October 1, 2005  ·  Lessig

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Michael Geist
, professor of law at University of Ottawa, and editor of the BNA’s daily Internet Law News, has again done the extraordinary. After pulling together and editing an amazing collection of authors to write about the future of copyright reform in Canada, he convinced the publisher to release the book, In the Public Interest, under a Creative Commons license, and has gifted the royalties to Creative Commons. Buy the book, download the book, read the book: each will do some good. Thanks, Michael, again.

  • http://www.polisource.com Barry

    It’s beginning to seem like choosing a Creative Commons license is more a political statement and a vote for less government regulation than an open minded choice by someone who’s not anti-copyright. I don’t like that it’s seen as a charitable cause. I syndicate someone’s Creative Commons newsfeed, but I’m a little reluctant to choose such a license for anything I might create in the future because I wouldn’t want it to seem like a political statement.

    Hmmm… now that the reply window replaces the blog window, I miss not being about to see the blog without opening another window.

    And move the couch a little to the left.

  • anonymous

    Hmmm. “Gifted the royalties to Creative Commons”.

    Guess Lessig is happiest if anyone receives compensation, as long as it is not the creator.

    What a crock.

  • http://www.elitism.info/journal David

    Barry, if it makes you any happier, I’ll tell you many socialists in Europe support the Creative Commons idea, something clearly at odds with “in favour of fewer government regulations”.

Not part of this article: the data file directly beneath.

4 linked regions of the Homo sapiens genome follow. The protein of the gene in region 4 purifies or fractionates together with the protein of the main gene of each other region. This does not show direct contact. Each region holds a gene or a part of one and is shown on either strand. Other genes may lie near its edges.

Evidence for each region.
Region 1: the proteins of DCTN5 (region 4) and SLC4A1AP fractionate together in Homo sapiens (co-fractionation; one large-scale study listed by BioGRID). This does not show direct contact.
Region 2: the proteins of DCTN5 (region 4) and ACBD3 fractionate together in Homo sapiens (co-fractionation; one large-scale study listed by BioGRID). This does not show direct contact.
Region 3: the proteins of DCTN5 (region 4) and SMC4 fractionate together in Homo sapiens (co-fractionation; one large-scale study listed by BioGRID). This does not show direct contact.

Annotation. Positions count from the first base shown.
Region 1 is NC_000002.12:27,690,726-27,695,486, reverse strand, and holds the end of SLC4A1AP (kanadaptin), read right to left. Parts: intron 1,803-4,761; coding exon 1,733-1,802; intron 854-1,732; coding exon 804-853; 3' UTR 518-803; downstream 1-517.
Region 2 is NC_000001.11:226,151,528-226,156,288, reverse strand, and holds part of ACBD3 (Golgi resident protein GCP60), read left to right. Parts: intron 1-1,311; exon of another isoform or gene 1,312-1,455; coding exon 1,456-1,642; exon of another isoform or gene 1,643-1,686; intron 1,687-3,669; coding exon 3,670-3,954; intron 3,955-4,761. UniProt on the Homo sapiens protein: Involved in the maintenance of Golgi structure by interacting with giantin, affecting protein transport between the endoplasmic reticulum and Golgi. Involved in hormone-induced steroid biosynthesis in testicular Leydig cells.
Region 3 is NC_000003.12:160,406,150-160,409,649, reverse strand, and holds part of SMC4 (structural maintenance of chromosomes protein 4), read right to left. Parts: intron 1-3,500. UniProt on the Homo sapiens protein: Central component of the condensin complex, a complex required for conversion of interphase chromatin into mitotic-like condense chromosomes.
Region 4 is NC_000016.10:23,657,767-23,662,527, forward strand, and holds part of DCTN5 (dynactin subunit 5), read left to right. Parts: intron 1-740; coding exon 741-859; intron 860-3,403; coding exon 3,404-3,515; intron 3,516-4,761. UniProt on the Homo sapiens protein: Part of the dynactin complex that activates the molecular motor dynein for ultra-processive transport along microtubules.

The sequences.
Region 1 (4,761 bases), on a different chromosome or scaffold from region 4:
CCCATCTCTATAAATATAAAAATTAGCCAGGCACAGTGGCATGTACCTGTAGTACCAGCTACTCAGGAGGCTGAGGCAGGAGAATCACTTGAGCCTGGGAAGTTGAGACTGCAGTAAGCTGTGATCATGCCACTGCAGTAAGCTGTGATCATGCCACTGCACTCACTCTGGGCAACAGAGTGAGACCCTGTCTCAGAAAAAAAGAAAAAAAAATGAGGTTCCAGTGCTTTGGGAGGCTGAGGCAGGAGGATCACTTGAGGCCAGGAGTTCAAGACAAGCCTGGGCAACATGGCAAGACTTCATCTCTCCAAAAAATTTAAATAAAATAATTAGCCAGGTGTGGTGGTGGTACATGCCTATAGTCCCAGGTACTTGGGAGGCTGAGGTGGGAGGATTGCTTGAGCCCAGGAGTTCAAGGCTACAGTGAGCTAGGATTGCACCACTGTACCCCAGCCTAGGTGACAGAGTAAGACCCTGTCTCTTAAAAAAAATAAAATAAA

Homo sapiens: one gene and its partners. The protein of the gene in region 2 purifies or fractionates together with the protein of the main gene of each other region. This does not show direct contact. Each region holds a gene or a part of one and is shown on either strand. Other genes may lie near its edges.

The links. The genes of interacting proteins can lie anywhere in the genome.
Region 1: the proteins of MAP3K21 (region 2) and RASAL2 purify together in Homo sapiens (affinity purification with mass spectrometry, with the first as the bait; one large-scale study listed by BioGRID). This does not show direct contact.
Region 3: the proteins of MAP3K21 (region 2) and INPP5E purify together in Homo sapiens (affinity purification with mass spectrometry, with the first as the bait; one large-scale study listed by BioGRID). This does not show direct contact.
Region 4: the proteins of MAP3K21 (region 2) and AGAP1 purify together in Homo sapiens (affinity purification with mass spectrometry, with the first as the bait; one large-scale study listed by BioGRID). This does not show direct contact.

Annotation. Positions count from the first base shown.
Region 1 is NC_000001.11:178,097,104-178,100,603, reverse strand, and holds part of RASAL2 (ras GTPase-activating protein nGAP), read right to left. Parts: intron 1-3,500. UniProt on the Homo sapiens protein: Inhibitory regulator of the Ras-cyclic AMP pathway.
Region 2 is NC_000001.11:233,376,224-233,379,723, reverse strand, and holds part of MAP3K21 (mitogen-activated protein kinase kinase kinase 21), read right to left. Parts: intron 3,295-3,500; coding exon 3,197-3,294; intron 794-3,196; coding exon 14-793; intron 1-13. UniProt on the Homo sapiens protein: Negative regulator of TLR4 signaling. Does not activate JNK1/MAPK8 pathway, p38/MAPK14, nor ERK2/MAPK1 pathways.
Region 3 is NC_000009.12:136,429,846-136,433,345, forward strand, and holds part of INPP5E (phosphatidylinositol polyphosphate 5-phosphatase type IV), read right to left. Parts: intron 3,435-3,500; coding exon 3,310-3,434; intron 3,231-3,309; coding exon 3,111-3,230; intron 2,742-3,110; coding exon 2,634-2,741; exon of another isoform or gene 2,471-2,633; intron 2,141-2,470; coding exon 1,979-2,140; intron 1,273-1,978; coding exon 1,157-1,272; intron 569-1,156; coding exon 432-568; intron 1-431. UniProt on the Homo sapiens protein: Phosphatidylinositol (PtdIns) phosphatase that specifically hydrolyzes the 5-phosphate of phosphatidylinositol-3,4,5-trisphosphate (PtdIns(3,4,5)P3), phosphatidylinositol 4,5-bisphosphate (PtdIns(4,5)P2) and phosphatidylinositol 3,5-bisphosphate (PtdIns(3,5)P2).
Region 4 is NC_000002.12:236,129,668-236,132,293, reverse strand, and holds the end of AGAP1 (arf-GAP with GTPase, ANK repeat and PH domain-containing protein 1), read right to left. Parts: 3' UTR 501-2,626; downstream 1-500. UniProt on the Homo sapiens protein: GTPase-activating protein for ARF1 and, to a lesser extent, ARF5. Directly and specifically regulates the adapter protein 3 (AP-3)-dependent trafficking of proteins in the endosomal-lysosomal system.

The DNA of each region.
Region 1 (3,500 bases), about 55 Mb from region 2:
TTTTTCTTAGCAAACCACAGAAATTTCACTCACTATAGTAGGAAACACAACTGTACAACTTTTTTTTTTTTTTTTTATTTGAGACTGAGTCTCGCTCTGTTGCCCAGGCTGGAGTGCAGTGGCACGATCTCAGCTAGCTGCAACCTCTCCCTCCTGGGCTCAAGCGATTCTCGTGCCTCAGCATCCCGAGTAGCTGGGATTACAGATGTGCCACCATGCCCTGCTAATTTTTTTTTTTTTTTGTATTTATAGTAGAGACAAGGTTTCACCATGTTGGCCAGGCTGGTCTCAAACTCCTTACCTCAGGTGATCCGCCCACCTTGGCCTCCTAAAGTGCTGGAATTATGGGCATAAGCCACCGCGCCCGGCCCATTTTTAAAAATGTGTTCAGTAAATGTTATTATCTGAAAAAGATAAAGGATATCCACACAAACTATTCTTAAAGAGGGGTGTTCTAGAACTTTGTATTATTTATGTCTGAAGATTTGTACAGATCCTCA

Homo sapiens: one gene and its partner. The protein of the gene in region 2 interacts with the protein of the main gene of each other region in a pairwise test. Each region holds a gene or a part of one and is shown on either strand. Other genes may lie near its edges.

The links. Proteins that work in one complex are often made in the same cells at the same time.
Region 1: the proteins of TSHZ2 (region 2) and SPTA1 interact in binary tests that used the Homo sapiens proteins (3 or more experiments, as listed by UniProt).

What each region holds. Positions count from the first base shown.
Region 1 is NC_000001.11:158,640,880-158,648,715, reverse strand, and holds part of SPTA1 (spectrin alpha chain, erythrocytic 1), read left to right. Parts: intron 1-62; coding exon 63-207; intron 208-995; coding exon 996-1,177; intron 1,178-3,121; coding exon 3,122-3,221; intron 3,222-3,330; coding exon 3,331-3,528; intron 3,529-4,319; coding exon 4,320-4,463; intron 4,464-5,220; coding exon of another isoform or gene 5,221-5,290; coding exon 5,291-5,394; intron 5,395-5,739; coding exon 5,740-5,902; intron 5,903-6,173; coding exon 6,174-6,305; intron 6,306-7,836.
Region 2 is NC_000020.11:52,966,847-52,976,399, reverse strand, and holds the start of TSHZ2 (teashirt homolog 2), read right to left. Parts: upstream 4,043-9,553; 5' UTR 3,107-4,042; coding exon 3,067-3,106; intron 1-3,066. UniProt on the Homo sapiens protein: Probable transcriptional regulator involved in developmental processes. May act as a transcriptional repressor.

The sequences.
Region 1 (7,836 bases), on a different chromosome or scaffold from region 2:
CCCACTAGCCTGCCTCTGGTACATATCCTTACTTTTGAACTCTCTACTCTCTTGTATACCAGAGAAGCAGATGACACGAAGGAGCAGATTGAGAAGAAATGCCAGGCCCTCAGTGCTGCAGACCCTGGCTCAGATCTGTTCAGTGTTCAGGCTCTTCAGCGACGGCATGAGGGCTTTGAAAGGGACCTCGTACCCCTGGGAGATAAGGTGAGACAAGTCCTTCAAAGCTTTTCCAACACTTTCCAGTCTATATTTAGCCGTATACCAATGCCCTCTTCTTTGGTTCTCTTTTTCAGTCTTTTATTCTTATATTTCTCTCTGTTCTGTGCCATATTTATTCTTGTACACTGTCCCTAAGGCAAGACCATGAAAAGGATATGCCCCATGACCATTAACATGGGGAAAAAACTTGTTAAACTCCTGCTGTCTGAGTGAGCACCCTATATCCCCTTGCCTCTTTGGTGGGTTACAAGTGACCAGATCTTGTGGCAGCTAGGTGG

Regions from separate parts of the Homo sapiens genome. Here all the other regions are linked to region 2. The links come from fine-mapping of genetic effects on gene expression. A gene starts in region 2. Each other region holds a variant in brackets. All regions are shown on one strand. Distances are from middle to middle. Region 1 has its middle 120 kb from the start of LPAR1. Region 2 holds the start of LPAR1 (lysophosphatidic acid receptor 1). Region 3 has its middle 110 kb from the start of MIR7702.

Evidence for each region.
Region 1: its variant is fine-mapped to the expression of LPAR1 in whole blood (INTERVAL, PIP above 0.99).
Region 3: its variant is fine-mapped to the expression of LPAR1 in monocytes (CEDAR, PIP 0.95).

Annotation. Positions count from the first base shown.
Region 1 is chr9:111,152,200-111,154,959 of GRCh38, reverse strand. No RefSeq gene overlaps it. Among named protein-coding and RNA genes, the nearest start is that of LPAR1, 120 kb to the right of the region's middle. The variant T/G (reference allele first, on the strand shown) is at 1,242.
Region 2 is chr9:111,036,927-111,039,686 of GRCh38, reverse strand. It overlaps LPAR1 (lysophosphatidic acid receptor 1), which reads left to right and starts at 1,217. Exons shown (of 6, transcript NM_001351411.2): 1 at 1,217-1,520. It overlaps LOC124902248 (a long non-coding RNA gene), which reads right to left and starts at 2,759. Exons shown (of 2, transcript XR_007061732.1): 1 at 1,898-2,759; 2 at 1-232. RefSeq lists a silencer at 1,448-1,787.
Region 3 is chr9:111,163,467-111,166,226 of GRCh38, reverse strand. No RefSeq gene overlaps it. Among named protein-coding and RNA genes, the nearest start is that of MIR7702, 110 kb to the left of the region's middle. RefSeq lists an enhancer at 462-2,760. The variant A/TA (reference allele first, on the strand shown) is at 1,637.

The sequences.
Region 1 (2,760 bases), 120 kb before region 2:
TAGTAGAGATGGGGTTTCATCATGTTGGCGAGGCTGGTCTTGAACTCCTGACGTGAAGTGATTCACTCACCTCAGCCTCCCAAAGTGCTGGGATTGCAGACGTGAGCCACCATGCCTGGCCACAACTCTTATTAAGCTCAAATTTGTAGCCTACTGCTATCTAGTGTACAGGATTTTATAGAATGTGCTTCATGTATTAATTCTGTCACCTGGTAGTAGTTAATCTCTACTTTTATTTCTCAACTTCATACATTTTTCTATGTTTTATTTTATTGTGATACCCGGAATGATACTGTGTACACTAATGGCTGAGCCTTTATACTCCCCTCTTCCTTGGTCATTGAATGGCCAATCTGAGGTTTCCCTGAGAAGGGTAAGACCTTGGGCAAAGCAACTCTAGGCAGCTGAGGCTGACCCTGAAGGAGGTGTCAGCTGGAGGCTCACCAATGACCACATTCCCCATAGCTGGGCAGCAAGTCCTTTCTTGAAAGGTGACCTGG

• http://stunlaw.blogspot.com David Bjorkmann Berry

    What’s really concerning though is the click-through EULA licenses on each chapter. What is this about putting law in the way of creatively sharing texts. I thought that CC wanted to get the lawyers out the way?

    eg.

    http://209.171.61.222/PublicInterest/one_3_tawfik.htm

    If this heralds a new way of using the CC licenses I think it will put people off rather than encourage people to share.

    Best

    David

  • http://www.polisource.com Barry

    I chose a LGPL licence for some software and I’m worried about the political statement I’m making there too, but it’s good to hear that there are socialists who support Creative Commons.

    Also, those Creative Commons links to see the license often lead to a page that’s temporarily down. CC needs better servers.

    If anyone knows a good right wing CC newsfeed that can be republished for a profit, let me know. I currently syndicate Christopher R. Brauchli’s column The Human Race and Other Sports but he, like most CC publishers, is liberal, and I’d like to balance things out. I’m looking for comparable quality to the noteworthy and free-for-syndication blogs listed here. Lessig’s a little too special-puropse, and I’m looking for editorial type blogs where most entries aren’t just a single paragraph describing a link.